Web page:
Economic news

Copper Climbs on Federal Reserve's Upbeat View of Economy

LONDON, Dec 16 (Reuters) - Copper prices rose over 3% on Thursday as the U.S. Federal Reserve's upbeat reading of the world's largest economy stoked risk appetite.

Benchmark three-month copper on the London Metal Exchange (LME) had jumped 3.2% to $9,490 per tonne in official trading, on track for its biggest daily rise since October.

"The rising U.S. interest rates next year are a signal that the economy is in good shape and the Fed is giving impression that everything is under control," said Daniel Briesemann, analyst at Commerzbank.

The Fed said the U.S. economy would remain resilient despite the spread of the Omicron coronavirus variant and pointed to low unemployment figures as it paved the way for three quarter-percentage-point interest rate hikes by the end of 2022.

On Thursday, Britain became the first G7 economy to hike interest rates since the onset of the pandemic on Thursday, but the European Central Bank only slightly reined in stimulus.

The news boosted global stocks and commodities as the dollar eased.


PERU SUPPLY: MMG Ltd said it would be unable to continue production at its Las Bambas copper mine in Peru. The mine accounts for 2% of global copper supply.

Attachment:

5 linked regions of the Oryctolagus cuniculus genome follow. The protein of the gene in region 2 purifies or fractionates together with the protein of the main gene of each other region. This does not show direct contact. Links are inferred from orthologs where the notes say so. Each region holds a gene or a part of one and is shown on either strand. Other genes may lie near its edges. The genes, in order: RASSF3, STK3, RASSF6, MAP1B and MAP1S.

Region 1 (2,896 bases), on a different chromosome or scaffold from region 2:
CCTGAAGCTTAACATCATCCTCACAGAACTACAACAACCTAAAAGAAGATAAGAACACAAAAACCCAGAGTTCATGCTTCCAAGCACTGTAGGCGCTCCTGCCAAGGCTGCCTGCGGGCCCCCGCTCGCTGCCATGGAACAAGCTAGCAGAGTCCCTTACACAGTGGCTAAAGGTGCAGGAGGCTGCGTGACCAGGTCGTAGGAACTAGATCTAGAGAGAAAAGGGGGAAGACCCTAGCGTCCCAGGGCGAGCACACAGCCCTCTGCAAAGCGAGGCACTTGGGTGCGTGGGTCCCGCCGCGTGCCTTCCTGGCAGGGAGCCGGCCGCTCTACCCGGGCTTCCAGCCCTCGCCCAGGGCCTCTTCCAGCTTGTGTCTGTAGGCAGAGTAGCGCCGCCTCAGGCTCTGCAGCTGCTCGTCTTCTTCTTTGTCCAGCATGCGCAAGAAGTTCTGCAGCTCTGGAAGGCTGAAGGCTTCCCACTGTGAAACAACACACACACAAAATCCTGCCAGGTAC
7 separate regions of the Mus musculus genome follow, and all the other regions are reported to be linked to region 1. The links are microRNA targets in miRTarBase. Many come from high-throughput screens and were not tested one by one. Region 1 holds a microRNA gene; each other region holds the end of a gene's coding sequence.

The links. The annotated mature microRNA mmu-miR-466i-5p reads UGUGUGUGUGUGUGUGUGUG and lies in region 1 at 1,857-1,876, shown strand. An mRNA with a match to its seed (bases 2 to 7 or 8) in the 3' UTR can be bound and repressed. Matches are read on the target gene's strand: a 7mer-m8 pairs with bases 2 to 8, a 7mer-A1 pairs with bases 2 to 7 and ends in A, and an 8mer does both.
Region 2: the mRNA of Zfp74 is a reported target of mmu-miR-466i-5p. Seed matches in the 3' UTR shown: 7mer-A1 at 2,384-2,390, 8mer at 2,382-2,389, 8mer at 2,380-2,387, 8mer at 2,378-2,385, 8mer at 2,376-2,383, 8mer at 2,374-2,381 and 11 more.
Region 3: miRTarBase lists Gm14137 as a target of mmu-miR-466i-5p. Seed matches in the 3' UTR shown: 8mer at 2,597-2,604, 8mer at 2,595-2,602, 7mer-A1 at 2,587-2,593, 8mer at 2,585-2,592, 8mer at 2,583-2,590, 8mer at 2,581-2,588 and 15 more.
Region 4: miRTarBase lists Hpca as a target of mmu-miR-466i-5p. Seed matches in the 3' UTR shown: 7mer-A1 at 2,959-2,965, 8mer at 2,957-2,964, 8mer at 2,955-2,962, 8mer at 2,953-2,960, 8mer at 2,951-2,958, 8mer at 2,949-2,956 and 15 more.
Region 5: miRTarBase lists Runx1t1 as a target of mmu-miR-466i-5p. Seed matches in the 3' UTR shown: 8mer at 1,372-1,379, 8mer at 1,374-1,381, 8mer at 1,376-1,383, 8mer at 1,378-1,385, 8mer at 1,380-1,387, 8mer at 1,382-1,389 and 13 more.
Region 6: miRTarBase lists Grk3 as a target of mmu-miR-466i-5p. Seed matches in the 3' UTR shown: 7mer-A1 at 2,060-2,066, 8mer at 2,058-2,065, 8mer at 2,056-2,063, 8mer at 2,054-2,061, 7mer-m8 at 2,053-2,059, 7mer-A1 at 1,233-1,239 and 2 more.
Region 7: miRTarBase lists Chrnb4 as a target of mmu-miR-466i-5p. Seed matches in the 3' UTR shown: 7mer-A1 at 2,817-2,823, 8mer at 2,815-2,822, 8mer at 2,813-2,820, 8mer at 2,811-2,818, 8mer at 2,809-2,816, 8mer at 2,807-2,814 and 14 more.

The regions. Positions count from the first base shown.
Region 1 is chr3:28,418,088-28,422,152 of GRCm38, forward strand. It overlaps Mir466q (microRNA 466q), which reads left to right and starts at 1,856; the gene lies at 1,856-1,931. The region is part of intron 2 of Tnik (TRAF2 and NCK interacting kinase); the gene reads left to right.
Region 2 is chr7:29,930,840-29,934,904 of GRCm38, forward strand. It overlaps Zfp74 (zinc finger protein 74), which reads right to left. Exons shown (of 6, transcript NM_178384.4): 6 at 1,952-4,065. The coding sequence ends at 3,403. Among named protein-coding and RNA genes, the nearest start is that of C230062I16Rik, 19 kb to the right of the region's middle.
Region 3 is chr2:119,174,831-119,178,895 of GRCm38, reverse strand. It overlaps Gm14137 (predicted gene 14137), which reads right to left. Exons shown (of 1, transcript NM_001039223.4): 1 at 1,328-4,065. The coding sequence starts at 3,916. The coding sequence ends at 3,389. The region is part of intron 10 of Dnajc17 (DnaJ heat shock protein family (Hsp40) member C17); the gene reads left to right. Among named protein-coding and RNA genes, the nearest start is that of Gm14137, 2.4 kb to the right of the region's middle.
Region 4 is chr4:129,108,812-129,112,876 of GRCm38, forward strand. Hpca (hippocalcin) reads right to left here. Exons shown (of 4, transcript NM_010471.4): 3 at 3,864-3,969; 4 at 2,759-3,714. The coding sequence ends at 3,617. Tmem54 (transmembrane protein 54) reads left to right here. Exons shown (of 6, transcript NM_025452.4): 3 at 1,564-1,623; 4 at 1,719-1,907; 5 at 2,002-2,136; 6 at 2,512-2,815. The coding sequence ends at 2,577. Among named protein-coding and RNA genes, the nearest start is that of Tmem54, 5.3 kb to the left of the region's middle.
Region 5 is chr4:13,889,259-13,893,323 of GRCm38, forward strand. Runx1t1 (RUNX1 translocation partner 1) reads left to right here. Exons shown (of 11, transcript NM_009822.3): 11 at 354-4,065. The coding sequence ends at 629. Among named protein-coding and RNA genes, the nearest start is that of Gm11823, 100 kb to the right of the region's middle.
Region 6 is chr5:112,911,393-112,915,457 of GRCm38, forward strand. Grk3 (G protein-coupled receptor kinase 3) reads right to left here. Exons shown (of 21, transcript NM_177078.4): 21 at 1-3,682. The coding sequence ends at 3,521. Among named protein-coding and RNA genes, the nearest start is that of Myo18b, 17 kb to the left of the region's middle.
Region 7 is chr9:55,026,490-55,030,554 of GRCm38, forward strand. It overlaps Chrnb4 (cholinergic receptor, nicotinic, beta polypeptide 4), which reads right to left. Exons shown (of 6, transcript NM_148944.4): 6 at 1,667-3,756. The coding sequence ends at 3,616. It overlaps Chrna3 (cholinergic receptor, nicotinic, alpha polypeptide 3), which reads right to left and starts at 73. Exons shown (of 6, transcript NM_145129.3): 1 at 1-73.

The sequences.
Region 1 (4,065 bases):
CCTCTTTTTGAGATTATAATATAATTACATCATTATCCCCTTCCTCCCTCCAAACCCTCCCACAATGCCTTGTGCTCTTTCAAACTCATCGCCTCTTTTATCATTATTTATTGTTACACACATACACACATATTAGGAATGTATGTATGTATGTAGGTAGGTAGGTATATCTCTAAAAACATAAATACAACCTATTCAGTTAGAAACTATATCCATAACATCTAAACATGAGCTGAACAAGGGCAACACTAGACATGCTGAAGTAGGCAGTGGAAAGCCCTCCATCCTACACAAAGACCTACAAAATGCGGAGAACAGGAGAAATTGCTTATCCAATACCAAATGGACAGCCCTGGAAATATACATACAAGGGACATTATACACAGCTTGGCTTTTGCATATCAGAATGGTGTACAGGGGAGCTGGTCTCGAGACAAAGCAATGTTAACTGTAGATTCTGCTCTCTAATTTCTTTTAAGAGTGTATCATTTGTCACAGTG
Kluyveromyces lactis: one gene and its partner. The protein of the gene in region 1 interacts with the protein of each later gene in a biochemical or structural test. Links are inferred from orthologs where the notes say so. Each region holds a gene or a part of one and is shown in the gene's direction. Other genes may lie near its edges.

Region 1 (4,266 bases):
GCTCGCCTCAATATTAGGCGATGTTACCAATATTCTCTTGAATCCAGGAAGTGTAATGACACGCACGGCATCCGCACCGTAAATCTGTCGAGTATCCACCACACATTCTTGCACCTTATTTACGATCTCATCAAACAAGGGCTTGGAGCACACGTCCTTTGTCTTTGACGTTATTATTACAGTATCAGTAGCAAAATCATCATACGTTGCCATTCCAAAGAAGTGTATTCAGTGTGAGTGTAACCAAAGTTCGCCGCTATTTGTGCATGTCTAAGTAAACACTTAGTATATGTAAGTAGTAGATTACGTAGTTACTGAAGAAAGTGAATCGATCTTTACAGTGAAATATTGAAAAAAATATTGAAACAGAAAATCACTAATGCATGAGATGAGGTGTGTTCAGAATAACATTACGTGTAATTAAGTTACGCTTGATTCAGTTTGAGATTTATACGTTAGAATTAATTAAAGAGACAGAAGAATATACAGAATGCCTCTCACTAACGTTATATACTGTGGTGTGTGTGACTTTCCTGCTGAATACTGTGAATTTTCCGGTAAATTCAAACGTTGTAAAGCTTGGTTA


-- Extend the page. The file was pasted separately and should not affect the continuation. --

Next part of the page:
Zinc miner Nexa Resources on Tuesday said it halted output in Peru due to a road blockade.

INVENTORIES: Copper stocks in LME-registered warehouses climbed to 89,475 tonnes and are now down 6% so far this year. Meanwhile, LME cash copper was at a $22 a tonne premium over the three-month contract .

OUTLOOK: BMO Capital Markets warned that current copper price levels were "elevated relative to fundamentals, particularly as demand wanes", but said the metal was its top pick in the longer term due to "its perennially disappointing supply side and strategic role in global decarbonisation".

OTHER METALS: LME aluminium rose 1.8% to $2,644 a tonne, zinc added 2.6% to $3,355, lead climbed 1.4% to $2,316, tin advanced 1.2% to $38,400 while nickel was up 1.9% to $19,475.

Reporting by Zandi Shabalala; Editing by Kirsten Donovan and Krishna Chandra Eluri

Source: Reuters

To leave a comment you must or Join us

More news

Back to economic news list

By visiting our website and services, you agree to the conditions of use of cookies. Learn more
I agree